The first time I laid eyes on Taylor was in the summer of 2004. He was clean shaven, had short hair, and his hands were smooth and callous free. I thought he was one of the most handsome guys I’d ever met and immediately wanted to get to know him better. We were young and had both landed awesome summer jobs working on a dude ranch in western Montana. The days were busy but we were working for other folks and had the luxury of clocking “in and out” of our shifts for the day. That fist summer together was carefree and wonderful.
Fast forward twelve years and we’ve somehow found ourselves the owners/operators of a small organic vegetable farm in rural Oregon. Long gone are our days of carefree living and spontaneous adventures. Honestly, if you would’ve told me that summer (back in 2004) that in twelve years I’d be sharing my nightly happy hour in the back of a pick up truck, covered in sweat and dirt, snacking on radishes and drinking cold beer with that same clean cut guy I had a massive crush on years ago, I would have laughed in your face. That same guy now has the most earth-worn hands I’ve ever seen. The tiny creases on the far corner of his eyes (from squinting at me daily in the sun) are more present with each passing season. Despite that– I find him more handsome with each passing year. We’ve been farming for eight years now and I still have to pinch myself when I take a moment to step back and observe our reality. We’re almost unrecognizable to each other.
We’ve officially made it passed the halfway mark of our 2016 farm season. This year has definitely had its fair share of ups and downs and we feel emotionally and physically drained. We’re extremely proud of what we’ve produced but we’re always striving to get better and more efficient with our operation. As we transition into the month of September we’re filled with a lot of anticipation and hope for what our late summer and early fall crops will produce. We’re definitely at the point in the season where we’re emotionally tired and a complete crop devastation might actually kill us (we’re feeling weak!) Now is the time when we need to dig deep….there’s still a long road ahead and it’s a little too early to feel this beat down.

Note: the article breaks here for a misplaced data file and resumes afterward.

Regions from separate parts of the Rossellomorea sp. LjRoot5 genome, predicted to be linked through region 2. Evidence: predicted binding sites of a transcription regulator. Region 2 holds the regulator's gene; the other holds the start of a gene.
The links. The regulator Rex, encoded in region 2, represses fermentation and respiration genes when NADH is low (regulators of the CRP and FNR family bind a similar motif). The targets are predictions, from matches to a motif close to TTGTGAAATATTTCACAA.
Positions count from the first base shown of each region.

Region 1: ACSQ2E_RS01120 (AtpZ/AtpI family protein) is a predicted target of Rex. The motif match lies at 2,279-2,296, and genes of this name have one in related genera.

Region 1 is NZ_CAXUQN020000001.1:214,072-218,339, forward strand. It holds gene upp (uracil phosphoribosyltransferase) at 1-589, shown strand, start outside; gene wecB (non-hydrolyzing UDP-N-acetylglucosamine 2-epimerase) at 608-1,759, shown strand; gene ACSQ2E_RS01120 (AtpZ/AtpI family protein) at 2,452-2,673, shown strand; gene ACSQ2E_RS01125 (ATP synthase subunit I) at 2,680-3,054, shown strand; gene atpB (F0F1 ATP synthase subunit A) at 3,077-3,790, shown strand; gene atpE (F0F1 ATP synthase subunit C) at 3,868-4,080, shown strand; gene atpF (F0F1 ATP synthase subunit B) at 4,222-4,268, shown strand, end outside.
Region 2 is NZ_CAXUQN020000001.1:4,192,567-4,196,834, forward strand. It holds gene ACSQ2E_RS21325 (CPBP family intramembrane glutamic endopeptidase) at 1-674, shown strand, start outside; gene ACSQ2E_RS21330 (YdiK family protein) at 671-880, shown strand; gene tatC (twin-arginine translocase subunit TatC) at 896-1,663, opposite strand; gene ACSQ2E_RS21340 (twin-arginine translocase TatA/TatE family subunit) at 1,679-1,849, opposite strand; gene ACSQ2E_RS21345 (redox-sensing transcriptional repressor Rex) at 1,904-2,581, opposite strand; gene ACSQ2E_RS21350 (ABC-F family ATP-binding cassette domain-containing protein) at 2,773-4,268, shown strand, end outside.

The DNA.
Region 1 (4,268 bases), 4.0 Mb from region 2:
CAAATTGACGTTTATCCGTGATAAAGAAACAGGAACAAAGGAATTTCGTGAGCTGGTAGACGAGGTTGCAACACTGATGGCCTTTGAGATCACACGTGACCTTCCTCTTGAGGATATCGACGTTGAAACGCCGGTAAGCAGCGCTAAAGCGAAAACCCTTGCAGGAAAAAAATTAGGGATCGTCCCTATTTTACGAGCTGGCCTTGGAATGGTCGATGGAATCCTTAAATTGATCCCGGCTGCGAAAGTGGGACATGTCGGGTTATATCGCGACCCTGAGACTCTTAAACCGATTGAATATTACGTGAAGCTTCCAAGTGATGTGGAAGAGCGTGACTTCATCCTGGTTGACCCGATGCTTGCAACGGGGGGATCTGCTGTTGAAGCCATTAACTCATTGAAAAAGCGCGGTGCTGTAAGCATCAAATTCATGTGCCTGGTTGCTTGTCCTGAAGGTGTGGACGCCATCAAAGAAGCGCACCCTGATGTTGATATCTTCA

Sometimes I fantasize about a different life. What if we stayed on the ranch in Montana for a few more seasons? What if we worked in offices that were air conditioned? Would we live longer? Would having the luxury of clocking in and out of work make us happier? Would we be making more money doing something different? (actually….yes!) What would that feel like? There’s a lot of beauty in working for someone else and the freedom to take time off or go home at the end of the day (and not stare out at all of your unfinished business) can be tempting at times.
As much as I fantasize about an easier way of life I know I need to count my lucky stars for so many reasons. We’ve cultivated a wonderful community of CSA members, farmers market customers and some of the restaurant owners that we deliver to have become some of our best friends. Farming may kick our asses on a daily basis but damn, we really are lucky to do what we do even when it’s not the easiest way to make a living.
What we do isn’t any harder or more difficult than what anyone else is doing. Every job has its difficulties and what I’ve found talking to friends who are teachers, waitresses, doctors or stay at home parents is this—we’re all just trying to do the best we can and hard is just hard. We’re all in this together and it feels good know that everyone is just trying to stay afloat. What I hope is that at the end of the day, no matter how tired, worn out, or beat down you may feel, that you get to sit down, clink glasses and enjoy a tasty meal with someone you love. Those quiet hours in our kitchen at night are some of the happiest for us and I hope you all get a little taste of freedom in your own kitchens as well.
So…..cheers to surviving August! And let’s hope for a little energy boost to help get through September. Happy Friday everyone!
(some of the photos above were taken from my girl Kate Schwager–thanks for spending early mornings in the fields with us Kate!)